Today, proof of that infrastructure is at varying levels of sophistication across the industry. Key artifacts being created include official computer-based training (CBT) results of all staff impacted by regulations, from Trading and Sales to Operations and IT. In addition, firms are putting together documentation describing the process, a clear governance framework and policy. Finally, proof of testing results and justification for contentious compliance decisions will be needed. With news of the first fines from the CFTC coming to light, censure is no longer a theoretical possibility. In fact, one firm already has been fined $700k for over and understating open interest and failing to report positions. As the ramifications for non-compliance to Dodd-Frank sink in, firms will be motivated to establish a strong control framework that provides detailed assurance.
ENSURING ONGOING COMPLIANCE
To help mitigate the risk of non-compliance, reporting entities must review and deepen their understanding of the environment they control—their own operating models. Ultimately, the responsibility to report accurate and timely information to the CFTC and ESMA will always rest with the reporting party. The reporting obligations under both Dodd-Frank and EMIR will help firms demonstrate a solid operating model and ensure that internal risk is well managed. A model that holistically addresses governance, people, process, systems and data will enable a firm to successfully and swiftly navigate and comply with reporting obligations. The starting point for every financial institution should be to understand and map their operating model to what their pain points will be once the reporting obligations come fully into force. Furthermore, the global operating model will need to adapt in order to cater to regional anomalies because cross-regional regulations are moving at different paces.
To help ensure ongoing compliance, operating models must be both scalable and future-proof. Market participants that have effectively reviewed their operating processes could potentially have a competitive advantage when all of the new reporting obligations come into force. Figure 1 offers a high-level view of an operating model and assurance framework. It enables participants to test their current operating models against market best practices and stay ahead of the curve—even in a changing regulatory environment. Market participants should consider each constituent part of the operating model assessment and how it can be best assured and monitored. And, they should conduct this review regularly to ensure that no failures have been introduced through technology or organizational changes.
A Flexible Operating Model is Critical
The key challenge market participants are facing with respect to their reporting requirements is to have an operating framework that is both scalable and future-proof. As global regulations continue to be implemented, uncertainty may cause many market participants to delay strategic decision making. Assuming that technology solutions alone are the answer to addressing today’s and tomorrow’s challenges could leave market participants exposed to both regulatory and operational risk. In the end, technology is an enabler. To address future requirements, firms must conduct a thorough technology and business review that looks beyond today’s needs and ensures the infrastructure and operating model are flexible enough to address tomorrow’s requirements.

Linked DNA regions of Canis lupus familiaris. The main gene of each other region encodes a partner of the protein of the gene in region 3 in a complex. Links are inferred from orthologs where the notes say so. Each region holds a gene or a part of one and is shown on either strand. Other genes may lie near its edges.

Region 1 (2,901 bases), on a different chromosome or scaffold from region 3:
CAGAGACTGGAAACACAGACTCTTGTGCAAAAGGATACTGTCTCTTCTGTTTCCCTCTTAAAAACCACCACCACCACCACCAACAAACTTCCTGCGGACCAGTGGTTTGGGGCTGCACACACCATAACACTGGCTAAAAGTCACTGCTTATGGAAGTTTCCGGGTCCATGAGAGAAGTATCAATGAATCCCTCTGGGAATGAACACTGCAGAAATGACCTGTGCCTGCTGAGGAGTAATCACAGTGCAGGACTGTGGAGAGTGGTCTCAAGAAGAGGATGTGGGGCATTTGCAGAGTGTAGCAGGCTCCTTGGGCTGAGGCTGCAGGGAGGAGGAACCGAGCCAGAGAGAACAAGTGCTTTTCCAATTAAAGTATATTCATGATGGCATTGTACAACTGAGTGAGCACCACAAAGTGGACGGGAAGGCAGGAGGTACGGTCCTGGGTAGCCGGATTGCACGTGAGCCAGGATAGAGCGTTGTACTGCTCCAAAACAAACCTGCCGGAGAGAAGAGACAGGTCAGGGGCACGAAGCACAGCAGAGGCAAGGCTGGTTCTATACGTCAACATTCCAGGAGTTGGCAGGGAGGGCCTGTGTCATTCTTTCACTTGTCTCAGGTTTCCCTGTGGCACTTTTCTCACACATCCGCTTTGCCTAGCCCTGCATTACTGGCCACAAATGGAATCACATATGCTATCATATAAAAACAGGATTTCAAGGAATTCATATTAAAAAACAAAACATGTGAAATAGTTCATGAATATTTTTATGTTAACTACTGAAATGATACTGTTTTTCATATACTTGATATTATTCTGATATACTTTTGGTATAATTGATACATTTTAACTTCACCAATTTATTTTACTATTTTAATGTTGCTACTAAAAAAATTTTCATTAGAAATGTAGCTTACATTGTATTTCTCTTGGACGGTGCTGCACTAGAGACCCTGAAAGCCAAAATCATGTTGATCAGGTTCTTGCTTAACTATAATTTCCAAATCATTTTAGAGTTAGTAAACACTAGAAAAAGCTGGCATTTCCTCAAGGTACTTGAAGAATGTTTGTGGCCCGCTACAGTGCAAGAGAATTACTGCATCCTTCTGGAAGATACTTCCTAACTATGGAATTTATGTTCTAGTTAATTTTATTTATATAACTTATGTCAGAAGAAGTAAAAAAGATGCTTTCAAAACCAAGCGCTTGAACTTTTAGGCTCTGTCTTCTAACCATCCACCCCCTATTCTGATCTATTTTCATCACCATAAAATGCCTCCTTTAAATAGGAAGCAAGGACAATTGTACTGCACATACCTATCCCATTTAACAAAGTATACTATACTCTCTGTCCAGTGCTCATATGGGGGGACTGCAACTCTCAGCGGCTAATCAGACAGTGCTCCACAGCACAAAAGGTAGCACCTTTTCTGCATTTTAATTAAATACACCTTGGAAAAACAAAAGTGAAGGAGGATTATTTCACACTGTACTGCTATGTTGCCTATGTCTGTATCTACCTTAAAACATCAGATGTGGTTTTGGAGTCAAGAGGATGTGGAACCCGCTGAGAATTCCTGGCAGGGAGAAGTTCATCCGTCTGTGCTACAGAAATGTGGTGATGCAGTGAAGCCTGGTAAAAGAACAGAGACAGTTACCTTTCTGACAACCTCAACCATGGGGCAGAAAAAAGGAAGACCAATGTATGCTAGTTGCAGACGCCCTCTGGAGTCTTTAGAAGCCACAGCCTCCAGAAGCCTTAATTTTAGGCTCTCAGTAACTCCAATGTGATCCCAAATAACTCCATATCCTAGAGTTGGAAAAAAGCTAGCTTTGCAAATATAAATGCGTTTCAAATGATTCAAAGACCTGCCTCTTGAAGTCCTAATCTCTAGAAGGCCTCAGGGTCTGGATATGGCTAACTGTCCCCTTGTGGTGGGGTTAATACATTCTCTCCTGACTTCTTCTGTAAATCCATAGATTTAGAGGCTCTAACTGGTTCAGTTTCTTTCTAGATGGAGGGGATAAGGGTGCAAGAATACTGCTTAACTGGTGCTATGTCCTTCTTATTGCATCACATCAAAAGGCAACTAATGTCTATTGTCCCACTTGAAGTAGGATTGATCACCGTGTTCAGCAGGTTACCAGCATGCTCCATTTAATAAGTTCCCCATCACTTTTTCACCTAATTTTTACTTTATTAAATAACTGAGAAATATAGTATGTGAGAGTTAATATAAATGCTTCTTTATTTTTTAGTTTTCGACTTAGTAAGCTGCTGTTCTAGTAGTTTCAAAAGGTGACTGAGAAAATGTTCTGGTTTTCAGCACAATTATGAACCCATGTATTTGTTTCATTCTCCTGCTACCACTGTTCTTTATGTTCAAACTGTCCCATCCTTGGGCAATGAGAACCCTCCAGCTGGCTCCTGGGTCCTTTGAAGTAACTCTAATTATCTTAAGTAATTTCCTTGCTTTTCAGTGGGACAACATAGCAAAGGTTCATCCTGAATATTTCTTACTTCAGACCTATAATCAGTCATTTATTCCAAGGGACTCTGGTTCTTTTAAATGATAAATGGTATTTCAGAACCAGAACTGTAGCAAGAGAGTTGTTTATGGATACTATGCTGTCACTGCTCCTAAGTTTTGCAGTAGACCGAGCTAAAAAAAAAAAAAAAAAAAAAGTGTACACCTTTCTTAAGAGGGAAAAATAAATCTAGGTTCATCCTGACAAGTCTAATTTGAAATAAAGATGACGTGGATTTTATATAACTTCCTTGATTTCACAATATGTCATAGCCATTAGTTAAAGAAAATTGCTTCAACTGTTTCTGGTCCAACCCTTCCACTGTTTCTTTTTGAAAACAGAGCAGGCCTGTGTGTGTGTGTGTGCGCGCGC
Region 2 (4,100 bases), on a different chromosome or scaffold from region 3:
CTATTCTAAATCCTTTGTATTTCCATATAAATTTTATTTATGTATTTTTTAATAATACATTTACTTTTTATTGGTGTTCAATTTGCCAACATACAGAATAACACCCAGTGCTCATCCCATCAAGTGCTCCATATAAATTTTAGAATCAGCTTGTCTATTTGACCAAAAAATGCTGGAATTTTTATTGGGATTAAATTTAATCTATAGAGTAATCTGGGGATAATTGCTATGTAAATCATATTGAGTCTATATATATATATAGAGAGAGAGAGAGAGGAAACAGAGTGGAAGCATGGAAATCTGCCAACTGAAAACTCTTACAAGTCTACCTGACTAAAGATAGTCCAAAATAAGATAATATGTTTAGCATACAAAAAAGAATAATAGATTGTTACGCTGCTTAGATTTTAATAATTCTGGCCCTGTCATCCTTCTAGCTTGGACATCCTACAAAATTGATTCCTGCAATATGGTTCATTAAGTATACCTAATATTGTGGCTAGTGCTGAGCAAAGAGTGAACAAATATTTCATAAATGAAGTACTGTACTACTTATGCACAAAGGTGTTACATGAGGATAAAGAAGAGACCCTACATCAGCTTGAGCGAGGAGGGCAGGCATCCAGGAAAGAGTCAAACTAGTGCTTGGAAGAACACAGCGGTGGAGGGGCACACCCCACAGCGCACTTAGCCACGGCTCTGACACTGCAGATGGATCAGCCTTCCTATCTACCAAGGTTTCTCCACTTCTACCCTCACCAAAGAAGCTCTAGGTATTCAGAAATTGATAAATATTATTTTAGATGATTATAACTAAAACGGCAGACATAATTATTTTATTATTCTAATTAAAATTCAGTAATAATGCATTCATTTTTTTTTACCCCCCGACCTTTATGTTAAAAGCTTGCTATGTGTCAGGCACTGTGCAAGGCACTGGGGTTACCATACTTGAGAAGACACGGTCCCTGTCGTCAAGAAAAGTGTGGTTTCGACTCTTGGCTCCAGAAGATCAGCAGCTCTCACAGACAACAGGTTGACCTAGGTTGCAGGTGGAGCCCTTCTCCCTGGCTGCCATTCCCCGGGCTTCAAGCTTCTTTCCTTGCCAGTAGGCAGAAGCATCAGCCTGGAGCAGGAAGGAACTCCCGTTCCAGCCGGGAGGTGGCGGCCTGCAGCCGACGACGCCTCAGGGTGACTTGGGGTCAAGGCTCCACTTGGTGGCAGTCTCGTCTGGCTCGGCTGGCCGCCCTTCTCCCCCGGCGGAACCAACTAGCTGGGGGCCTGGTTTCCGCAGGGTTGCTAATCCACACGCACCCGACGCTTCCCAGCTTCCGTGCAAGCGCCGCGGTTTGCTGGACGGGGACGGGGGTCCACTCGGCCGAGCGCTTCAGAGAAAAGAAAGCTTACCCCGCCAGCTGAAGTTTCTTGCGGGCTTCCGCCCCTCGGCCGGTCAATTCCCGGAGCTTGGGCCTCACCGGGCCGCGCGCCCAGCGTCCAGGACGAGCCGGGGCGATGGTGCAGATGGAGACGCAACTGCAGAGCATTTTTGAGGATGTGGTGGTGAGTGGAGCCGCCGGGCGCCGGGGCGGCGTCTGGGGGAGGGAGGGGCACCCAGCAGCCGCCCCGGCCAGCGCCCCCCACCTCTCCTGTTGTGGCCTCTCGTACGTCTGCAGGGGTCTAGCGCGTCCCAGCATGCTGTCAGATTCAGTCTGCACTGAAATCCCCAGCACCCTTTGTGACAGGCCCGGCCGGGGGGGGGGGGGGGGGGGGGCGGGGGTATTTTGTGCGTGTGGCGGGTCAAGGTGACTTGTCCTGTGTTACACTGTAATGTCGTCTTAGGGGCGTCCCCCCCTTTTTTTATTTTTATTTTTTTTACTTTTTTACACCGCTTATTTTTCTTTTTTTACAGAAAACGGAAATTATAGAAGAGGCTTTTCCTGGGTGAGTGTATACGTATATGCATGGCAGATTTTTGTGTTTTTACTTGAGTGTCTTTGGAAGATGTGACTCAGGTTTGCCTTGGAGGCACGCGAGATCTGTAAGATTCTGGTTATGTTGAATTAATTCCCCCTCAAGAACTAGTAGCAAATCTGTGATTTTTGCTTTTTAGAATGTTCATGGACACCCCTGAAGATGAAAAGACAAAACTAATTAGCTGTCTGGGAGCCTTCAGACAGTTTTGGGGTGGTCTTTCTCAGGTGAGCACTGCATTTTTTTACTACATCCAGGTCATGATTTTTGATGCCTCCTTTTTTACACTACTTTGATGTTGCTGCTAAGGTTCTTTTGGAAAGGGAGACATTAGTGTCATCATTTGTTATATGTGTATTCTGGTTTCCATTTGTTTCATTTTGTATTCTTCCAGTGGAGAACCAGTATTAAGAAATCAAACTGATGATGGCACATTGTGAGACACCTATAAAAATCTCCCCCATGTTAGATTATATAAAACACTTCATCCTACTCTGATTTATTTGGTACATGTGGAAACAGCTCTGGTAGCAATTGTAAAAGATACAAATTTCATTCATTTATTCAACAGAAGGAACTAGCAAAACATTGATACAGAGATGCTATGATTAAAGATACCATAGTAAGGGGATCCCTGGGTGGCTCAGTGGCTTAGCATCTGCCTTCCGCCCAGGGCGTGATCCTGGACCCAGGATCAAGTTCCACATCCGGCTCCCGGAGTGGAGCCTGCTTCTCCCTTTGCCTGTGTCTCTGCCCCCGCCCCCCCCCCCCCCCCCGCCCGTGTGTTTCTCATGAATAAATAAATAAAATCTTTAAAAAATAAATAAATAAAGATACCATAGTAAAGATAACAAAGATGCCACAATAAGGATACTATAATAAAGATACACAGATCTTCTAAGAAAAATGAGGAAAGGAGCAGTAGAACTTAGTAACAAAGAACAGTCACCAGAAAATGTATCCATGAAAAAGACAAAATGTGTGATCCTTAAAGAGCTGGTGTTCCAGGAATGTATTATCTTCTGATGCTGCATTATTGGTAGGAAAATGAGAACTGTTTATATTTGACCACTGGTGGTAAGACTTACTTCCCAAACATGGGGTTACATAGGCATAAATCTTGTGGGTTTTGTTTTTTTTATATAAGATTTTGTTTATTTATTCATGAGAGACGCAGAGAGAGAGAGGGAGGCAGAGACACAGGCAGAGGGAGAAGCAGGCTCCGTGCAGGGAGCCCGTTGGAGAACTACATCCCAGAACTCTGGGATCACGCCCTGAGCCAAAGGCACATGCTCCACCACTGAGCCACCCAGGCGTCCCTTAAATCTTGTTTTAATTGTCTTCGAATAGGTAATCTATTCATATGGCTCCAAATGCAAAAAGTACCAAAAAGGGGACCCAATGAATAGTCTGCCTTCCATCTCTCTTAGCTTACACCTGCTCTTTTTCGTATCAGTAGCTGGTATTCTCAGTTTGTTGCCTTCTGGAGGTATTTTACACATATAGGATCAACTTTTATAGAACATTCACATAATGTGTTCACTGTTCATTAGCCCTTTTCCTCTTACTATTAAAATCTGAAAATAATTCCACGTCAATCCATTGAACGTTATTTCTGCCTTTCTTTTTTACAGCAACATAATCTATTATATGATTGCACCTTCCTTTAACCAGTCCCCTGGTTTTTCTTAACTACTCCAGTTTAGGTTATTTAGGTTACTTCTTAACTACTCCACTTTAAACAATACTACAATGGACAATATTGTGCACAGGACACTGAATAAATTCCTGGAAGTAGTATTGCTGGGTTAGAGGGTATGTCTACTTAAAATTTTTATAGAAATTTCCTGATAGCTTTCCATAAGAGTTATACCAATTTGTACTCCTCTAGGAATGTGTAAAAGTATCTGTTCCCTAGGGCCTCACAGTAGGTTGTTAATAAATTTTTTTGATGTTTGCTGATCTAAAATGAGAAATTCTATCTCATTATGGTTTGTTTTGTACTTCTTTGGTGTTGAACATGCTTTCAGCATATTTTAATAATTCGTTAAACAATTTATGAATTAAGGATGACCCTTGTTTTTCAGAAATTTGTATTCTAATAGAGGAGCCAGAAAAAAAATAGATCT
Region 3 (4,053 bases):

The tactical fixes and interim technological solutions that many firms are rushing to implement in response to the Dodd-Frank Act are not the answer for addressing the challenges and requirements associated with complying with the global G20 mandates. Those capital market participants that fail to acknowledge this fact soon will leave themselves exposed to both serious regulatory and operational risk. And, they will miss out on the competitive advantages that investment in market infrastructure and operating model reviews can offer. To address these, and any future requirements, firms must conduct enterprise-wide technology and business reviews that ensure their market infrastructure and operating models are flexible and robust enough to address additional requirements and provide ongoing assurance to regulators for years to come.
Cian Ó Braonáin
co-leads Sapient Global Markets’ Regulatory Reporting practice, drawing on deep experience in all disciplines of risk management including defining, scoping and delivering complex change and assurance programs for major Tier 1 and 2 Investment Banks. From executing operational risk programs for MiFID FSA reporting through to the latest Dodd-Frank and EMIR regulatory reporting commitments, Cian has built a strong portfolio of experience with a refined approach and toolset to deliver complex advisory regulatory reporting programs.
is a Senior Associate based in London specializing in Capital Market initiatives. Paul has worked as a Business Analyst for a Financial Market Infrastructure provider in a Global Regulatory reform initiative across Investment Banking. He is currently working as a Senior Business Analyst at a top investment bank focusing on the reporting of all OTC derivatives into a Global Trade Repository, from initiation through to planning, requirements gathering and tracking to completion.